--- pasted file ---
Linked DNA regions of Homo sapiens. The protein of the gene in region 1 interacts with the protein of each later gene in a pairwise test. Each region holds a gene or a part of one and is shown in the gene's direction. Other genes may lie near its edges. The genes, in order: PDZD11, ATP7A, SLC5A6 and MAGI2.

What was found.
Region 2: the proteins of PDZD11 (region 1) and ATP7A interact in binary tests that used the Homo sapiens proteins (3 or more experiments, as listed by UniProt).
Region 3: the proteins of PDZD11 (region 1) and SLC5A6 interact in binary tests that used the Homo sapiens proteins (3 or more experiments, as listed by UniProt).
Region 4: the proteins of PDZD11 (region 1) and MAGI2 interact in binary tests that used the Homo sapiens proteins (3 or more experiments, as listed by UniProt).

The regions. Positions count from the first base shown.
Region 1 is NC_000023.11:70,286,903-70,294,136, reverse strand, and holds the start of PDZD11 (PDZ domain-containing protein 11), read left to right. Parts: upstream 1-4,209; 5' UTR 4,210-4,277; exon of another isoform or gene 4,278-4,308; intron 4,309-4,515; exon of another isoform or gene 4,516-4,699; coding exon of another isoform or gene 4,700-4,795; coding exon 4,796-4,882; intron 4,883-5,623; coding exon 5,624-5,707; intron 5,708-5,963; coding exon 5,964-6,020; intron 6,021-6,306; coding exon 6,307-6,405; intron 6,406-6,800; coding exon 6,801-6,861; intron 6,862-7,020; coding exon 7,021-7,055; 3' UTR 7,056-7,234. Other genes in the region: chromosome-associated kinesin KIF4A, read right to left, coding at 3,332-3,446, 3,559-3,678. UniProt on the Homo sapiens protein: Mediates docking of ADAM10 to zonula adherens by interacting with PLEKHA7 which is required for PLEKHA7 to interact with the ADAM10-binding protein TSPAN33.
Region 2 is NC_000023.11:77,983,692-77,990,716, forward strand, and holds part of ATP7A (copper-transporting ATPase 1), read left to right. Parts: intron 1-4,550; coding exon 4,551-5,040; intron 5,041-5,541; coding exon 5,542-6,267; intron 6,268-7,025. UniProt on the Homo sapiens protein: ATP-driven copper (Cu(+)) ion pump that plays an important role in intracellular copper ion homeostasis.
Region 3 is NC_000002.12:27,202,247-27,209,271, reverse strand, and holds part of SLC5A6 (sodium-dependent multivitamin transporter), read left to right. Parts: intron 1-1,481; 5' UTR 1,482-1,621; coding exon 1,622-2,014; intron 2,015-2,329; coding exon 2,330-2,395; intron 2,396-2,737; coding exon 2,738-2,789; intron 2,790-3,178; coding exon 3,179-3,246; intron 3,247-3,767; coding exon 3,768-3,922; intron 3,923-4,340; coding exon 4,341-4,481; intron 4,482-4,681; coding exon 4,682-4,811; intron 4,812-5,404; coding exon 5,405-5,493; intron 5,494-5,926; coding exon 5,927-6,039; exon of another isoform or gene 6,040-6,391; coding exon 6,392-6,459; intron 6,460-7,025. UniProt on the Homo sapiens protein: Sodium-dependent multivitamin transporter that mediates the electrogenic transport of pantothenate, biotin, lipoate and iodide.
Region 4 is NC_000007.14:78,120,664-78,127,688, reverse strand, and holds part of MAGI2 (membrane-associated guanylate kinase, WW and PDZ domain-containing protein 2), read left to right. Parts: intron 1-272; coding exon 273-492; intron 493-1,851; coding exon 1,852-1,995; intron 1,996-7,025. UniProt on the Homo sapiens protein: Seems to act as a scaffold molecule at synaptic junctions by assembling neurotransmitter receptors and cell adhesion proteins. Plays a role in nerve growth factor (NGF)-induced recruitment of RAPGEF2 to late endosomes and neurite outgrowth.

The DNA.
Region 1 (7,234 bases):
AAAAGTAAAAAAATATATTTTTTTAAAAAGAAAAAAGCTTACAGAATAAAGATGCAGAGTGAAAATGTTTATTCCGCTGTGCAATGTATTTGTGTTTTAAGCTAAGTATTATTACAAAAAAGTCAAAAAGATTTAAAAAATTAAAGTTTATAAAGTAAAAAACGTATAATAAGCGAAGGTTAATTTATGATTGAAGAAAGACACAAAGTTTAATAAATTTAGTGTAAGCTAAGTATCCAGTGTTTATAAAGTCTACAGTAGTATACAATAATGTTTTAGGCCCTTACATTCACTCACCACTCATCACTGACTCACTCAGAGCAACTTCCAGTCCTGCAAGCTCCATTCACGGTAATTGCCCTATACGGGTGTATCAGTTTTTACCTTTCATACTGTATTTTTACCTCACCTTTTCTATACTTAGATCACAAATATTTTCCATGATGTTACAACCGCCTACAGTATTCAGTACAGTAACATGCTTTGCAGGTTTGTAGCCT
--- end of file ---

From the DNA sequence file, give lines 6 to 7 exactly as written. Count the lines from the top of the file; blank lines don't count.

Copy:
The regions. Positions count from the first base shown.
Region 1 is NC_000023.11:70,286,903-70,294,136, reverse strand, and holds the start of PDZD11 (PDZ domain-containing protein 11), read left to right. Parts: upstream 1-4,209; 5' UTR 4,210-4,277; exon of another isoform or gene 4,278-4,308; intron 4,309-4,515; exon of another isoform or gene 4,516-4,699; coding exon of another isoform or gene 4,700-4,795; coding exon 4,796-4,882; intron 4,883-5,623; coding exon 5,624-5,707; intron 5,708-5,963; coding exon 5,964-6,020; intron 6,021-6,306; coding exon 6,307-6,405; intron 6,406-6,800; coding exon 6,801-6,861; intron 6,862-7,020; coding exon 7,021-7,055; 3' UTR 7,056-7,234. Other genes in the region: chromosome-associated kinesin KIF4A, read right to left, coding at 3,332-3,446, 3,559-3,678. UniProt on the Homo sapiens protein: Mediates docking of ADAM10 to zonula adherens by interacting with PLEKHA7 which is required for PLEKHA7 to interact with the ADAM10-binding protein TSPAN33.